SCT or Rituximab after remission

I, 61 years old, was diagnosed with stage IV MCL in November 2015. I have finished six treatments of Bendamustine and Rituximab. An extra three CT scans occured during the last seven months due to bilateral pneumonia and abdominal pain. The last CT scan two months ago showed the enlarged lymph nodes in my digestive tract were gone. The was a few "shadows" in my left lung which may be pneumonia scar tissue or a few remaining enlarged lymph nodes. The follow up CT/PET scan is next week and the oncologist is positive I am in remission.

The oncologist is recommending maintenance Rituximab for two years. An early second opinion recommended CHOP and stem cell transplant. I have also seen a SCT physician which is standing by if I choose this course of treatment. My oncologist mentioned that there could still be some "microscopic cancer cells left". My personality and work history (Naval avaitor and airline captain)demonstrate a belief in taking a challenge head on no matter how difficult. I am leaning towards the SCT to rid my body of as much of the lymphoma as possible and not hope the Rituximab keeps it in check.

I hope there are others who have faced this dilemna and can provide insite into their decision and the outcome.


Thank you,




  • Mary from NJ
    Mary from NJ Member Posts: 60
    Seek additional opinions

    Hi Tom - If your insurance permits and if you have access to oncology groups affiliated with large teaching/research institutions, my suggestion is to seek additional opinions.  The first 2 treatment recommendations I received were completely opposite treatments (one radiation only and one RCHOP only), so I went to both Johns Hopkins in Baltimore and Univ of Penn in Philadelphia.  The lymphoma teams from both institutions reviewed my case, and both teams recommended the same exact treatment.  This made me feel very comfortable with moving forward.  By talking to others during my infusions the past few months, Rituximab for maintenance seems to be a successful treatment.  Every patient is different with how they react/respond to the various treatments. Good luck with whichever treatment option you choose!  -Mary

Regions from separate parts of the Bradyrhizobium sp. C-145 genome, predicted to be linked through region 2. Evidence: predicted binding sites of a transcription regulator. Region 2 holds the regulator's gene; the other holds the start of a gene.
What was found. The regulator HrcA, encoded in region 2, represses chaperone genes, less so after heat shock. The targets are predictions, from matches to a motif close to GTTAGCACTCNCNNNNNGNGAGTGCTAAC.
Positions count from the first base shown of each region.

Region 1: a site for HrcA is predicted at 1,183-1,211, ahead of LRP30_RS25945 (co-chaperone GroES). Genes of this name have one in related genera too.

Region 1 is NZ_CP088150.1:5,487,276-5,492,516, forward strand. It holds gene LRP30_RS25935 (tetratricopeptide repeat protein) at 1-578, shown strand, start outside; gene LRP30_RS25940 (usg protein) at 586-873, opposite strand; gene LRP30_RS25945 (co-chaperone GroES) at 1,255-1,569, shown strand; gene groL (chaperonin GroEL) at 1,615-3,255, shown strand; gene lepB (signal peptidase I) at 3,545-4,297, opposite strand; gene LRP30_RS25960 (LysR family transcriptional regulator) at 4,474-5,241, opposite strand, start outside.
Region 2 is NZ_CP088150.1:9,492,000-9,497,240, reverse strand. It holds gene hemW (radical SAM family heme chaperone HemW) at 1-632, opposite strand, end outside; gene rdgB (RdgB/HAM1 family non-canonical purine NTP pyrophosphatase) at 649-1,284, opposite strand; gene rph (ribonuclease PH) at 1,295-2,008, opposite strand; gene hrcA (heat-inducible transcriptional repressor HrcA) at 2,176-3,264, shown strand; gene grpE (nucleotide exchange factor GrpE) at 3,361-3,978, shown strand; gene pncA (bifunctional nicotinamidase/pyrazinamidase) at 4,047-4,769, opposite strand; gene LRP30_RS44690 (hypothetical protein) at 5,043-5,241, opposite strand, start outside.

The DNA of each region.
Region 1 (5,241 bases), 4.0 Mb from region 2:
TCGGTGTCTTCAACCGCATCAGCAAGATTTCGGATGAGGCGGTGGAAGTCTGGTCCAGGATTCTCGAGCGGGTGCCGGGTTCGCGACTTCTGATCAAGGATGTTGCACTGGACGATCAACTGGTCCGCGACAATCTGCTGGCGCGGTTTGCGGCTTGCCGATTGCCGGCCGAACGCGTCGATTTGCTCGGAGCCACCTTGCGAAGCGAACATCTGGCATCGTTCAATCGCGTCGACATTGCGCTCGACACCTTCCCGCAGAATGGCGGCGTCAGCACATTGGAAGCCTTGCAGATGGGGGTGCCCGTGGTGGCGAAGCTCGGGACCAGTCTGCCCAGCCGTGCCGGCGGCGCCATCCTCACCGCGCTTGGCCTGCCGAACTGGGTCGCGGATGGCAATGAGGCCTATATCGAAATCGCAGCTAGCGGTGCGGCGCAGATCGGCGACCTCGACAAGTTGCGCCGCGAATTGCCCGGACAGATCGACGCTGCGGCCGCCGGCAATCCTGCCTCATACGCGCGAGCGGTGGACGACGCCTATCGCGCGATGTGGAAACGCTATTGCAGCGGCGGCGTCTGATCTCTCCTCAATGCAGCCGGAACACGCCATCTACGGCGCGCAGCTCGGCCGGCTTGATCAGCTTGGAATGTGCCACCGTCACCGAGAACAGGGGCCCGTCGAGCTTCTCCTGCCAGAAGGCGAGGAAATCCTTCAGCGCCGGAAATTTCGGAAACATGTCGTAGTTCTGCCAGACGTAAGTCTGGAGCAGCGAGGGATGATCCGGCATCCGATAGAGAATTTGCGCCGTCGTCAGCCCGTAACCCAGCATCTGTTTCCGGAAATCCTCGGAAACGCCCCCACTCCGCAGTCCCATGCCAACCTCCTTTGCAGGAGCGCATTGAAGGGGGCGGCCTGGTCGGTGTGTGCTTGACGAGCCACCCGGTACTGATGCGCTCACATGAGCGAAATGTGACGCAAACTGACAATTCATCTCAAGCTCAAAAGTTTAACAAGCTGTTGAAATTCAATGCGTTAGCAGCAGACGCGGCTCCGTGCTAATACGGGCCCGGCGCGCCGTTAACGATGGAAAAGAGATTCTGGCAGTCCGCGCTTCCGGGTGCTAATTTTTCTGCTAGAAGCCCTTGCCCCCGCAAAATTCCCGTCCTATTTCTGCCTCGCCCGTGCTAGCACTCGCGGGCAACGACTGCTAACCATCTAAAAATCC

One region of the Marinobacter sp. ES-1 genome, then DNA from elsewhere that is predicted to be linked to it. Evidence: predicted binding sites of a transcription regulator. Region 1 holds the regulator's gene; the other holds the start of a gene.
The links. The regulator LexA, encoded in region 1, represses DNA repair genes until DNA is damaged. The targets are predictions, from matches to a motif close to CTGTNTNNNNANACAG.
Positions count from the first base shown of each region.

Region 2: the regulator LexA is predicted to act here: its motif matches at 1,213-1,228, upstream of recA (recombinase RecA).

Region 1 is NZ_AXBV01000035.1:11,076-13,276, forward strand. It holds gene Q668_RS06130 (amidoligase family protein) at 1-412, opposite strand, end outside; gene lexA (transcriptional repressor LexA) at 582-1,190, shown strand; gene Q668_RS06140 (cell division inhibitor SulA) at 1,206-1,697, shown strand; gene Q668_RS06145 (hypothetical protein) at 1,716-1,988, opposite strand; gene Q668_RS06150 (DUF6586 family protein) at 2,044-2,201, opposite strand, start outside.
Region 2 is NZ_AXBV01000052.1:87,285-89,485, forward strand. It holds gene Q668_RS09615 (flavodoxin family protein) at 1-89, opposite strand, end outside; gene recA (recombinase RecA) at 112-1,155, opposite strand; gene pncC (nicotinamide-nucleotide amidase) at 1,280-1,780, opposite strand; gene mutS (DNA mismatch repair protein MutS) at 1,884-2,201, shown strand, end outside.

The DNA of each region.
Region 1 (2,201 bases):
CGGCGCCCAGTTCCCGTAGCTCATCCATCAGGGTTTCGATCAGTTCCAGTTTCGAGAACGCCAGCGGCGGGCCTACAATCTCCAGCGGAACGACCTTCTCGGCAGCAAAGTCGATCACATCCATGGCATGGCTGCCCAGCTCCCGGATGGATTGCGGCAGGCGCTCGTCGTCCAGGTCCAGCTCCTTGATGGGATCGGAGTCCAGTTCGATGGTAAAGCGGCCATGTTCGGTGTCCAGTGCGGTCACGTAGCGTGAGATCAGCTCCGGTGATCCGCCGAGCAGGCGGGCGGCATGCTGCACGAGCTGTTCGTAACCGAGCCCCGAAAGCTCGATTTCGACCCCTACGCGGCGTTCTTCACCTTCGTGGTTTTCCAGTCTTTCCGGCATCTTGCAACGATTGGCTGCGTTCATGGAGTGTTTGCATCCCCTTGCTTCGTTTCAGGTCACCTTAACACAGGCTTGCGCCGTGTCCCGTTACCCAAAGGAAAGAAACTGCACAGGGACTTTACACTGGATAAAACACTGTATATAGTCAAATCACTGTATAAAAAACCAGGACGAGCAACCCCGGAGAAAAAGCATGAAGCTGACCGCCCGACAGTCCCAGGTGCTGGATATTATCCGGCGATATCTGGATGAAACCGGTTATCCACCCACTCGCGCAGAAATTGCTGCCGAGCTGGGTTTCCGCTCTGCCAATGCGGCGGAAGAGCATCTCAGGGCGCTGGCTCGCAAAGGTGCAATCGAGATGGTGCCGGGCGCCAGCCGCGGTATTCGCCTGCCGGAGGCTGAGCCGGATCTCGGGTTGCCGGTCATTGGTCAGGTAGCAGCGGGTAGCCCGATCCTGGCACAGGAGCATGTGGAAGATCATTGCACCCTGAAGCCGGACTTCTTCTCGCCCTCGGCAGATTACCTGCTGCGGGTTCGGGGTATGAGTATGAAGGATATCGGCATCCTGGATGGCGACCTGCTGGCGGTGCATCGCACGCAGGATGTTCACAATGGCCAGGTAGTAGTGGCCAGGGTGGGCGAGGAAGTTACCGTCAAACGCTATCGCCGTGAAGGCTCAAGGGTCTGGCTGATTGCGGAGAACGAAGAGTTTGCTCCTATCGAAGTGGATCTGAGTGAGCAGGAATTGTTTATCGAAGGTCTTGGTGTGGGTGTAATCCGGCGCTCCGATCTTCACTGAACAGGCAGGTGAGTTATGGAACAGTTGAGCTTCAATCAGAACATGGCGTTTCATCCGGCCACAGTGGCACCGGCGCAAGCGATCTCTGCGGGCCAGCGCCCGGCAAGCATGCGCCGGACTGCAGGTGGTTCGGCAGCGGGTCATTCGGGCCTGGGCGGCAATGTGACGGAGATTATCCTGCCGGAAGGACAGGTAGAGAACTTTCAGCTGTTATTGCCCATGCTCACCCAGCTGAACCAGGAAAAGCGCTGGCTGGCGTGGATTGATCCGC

• po18guy
    po18guy Member Posts: 1,298 Member
    No easy choices

    That is the dilemma we face. We have no way of knowing, with assurance, which decision to make. When we make a decision, it normally eliminates all other decisions. And, having made our decision, we cannot know if that decision was the best one. I would advise you to obrtain a second or even third opinion from a National Cancer Institute Designated Cancer Center. They are cutting edge and have the best and brightest working for them, yet not all centers agree on the best action or therapies. As a pilot, you are in a risk group, simply because you spend more time at altitude, with a higher exposure to solar radiation. However, as a pilot, you may also visit cities where the NCI designated centers are located.

    A transplant can have as much as a 30% mortality rate - considerable. A transplant of any type essentially kills you by killing (or greatlky weakening) your immune system, making you susceptible to any opportunistic infection. It is done with the hope that the infused stem cells will engraft and begin producing healthy blood. An allogeneic transplant is essentially an accelerated aging program. It holds the promise, the intent of eliminating the cancer - but at the cost of various co-morbidities - some of which are not at all pleasant. A very tough decision for anyone to make - and for this reason, more professional opinions are advisable. While pondering maintentnace vesus transplant, we must bear in mind that maintenance may fail at some point, and that transplant doctors and centers are seeking, at some level, to amass statistics.

    Knowledge is power, but its sources are limited.

  • Plan

    Thank you for your comments.

    I previously lived in Ann Arbor, Michigan and our long term family physician was a University of Michigan Medical School professor. I immediately called her after I received the diagnosis and she fast tracked an appointment with the Lymphoma Clinic at the medical school. The CHOP + SCT came from an oncologist who "is not a SCT physician". I now have appointments with both my oncologist and the SCT physician in the next ten days and will also have the results of my CT/PET scan when I meet with them.